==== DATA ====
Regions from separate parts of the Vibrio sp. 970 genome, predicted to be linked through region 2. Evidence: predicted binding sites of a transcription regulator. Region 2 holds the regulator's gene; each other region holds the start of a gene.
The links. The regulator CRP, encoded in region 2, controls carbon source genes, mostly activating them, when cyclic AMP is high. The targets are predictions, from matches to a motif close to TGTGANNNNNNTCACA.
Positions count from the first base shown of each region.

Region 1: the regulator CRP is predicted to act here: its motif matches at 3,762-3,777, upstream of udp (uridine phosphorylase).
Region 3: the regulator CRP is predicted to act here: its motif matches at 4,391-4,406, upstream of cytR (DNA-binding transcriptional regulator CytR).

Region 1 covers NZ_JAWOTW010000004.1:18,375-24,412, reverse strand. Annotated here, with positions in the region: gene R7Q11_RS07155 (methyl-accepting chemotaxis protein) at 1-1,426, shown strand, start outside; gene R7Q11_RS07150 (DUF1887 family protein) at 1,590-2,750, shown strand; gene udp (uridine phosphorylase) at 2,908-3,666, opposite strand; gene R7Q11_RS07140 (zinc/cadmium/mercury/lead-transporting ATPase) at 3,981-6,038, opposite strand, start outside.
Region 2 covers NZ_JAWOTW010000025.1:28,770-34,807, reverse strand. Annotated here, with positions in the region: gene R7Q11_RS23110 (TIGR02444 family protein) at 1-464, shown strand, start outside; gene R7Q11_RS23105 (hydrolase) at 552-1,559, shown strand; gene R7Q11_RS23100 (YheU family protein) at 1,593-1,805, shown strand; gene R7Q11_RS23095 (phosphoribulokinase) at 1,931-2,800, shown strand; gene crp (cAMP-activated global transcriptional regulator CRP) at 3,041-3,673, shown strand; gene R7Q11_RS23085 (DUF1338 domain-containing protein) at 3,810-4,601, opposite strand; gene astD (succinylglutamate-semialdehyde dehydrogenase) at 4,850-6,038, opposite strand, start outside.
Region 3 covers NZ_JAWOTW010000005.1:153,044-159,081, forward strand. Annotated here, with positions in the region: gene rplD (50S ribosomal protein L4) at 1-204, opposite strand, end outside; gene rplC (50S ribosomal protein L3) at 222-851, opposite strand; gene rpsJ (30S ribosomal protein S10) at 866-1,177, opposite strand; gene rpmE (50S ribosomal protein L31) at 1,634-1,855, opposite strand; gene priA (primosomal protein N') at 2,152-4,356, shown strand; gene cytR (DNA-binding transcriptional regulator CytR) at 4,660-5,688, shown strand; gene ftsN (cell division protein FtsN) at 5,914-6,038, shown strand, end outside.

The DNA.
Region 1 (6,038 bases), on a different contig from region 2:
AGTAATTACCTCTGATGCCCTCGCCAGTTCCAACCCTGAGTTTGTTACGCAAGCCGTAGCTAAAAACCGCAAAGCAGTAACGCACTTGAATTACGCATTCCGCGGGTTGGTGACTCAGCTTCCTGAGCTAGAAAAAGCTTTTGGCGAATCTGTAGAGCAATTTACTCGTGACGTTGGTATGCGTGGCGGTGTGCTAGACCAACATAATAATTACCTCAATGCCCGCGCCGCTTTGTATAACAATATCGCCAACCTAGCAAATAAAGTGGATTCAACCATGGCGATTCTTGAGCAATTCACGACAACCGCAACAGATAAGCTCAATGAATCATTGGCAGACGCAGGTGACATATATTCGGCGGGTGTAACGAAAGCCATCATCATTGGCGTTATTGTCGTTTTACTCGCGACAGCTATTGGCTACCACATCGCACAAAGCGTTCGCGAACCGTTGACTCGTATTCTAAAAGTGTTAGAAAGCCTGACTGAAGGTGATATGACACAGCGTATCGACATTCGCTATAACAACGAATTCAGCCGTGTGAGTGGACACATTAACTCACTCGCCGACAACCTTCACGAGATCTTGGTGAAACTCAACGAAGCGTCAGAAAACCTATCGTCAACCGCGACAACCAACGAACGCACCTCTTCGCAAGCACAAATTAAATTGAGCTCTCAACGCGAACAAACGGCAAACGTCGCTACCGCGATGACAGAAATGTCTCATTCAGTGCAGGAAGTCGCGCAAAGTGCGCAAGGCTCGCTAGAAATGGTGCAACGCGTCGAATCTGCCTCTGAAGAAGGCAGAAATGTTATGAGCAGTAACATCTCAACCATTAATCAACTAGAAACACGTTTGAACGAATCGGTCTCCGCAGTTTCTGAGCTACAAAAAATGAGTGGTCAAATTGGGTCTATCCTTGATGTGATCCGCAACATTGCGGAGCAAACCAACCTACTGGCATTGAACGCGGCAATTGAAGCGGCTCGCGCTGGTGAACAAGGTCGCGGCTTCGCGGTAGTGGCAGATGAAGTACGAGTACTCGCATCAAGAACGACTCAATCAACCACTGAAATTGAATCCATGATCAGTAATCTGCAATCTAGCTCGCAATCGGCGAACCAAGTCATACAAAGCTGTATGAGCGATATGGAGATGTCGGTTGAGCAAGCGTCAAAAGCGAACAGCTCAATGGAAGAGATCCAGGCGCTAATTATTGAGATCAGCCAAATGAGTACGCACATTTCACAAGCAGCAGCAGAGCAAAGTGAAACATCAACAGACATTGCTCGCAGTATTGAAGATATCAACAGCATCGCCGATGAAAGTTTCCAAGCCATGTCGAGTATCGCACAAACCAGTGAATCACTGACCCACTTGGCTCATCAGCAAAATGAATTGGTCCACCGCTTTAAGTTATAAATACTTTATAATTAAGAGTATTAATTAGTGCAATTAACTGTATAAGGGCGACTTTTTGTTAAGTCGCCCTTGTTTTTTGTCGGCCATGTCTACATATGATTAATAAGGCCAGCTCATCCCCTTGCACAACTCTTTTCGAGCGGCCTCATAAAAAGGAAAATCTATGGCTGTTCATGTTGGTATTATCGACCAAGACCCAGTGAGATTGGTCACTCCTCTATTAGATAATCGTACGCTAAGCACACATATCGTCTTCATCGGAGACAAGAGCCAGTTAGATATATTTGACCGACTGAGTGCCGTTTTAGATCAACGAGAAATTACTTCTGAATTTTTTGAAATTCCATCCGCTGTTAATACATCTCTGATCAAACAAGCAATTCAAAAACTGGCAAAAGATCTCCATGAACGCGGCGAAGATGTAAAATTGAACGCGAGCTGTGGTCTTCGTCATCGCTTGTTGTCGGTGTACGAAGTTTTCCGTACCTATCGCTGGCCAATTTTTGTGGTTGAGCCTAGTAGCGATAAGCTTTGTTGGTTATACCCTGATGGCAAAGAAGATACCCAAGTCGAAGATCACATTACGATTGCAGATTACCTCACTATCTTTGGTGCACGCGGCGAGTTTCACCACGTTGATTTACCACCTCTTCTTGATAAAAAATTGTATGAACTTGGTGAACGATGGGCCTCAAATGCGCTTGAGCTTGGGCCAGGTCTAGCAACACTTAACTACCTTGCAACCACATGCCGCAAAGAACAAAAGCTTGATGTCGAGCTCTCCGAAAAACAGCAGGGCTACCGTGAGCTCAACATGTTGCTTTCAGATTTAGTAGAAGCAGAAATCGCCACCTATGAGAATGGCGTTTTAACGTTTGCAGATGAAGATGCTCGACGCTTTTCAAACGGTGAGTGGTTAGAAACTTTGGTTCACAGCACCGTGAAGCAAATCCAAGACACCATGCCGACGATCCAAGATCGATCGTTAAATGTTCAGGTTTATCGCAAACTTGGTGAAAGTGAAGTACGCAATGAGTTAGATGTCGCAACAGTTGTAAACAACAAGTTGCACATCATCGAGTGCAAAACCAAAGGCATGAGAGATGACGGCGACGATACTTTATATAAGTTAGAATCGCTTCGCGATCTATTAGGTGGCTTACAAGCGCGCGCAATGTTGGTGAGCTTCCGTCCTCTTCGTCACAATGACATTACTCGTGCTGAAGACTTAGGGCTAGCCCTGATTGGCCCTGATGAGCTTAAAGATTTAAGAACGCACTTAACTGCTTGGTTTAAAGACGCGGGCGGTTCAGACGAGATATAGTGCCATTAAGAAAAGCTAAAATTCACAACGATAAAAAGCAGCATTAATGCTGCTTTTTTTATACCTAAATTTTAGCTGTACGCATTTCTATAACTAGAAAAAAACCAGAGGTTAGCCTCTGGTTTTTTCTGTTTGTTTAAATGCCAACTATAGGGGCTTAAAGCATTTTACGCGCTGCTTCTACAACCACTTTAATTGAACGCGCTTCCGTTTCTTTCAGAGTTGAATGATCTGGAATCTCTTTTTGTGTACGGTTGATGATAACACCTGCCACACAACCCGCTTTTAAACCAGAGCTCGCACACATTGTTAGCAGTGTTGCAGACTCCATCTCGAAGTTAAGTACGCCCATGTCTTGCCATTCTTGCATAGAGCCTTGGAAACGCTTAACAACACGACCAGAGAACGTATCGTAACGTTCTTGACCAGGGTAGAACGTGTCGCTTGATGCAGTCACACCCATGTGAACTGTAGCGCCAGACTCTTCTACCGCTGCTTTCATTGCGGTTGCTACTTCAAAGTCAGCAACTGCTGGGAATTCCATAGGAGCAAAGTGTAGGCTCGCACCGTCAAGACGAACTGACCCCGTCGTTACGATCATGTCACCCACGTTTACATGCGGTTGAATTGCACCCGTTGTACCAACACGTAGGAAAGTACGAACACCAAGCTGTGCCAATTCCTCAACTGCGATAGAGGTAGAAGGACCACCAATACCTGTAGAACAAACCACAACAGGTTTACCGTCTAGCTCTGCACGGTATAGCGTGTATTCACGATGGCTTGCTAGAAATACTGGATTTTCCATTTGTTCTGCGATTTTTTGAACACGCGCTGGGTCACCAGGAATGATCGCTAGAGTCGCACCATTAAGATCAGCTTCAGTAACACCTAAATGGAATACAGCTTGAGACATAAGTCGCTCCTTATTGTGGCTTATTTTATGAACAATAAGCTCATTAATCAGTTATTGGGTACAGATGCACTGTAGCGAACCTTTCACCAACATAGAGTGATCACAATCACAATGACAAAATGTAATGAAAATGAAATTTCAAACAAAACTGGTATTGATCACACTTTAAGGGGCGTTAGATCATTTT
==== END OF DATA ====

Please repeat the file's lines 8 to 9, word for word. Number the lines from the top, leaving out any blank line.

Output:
Region 3 covers NZ_JAWOTW010000005.1:153,044-159,081, forward strand. Annotated here, with positions in the region: gene rplD (50S ribosomal protein L4) at 1-204, opposite strand, end outside; gene rplC (50S ribosomal protein L3) at 222-851, opposite strand; gene rpsJ (30S ribosomal protein S10) at 866-1,177, opposite strand; gene rpmE (50S ribosomal protein L31) at 1,634-1,855, opposite strand; gene priA (primosomal protein N') at 2,152-4,356, shown strand; gene cytR (DNA-binding transcriptional regulator CytR) at 4,660-5,688, shown strand; gene ftsN (cell division protein FtsN) at 5,914-6,038, shown strand, end outside.

The DNA.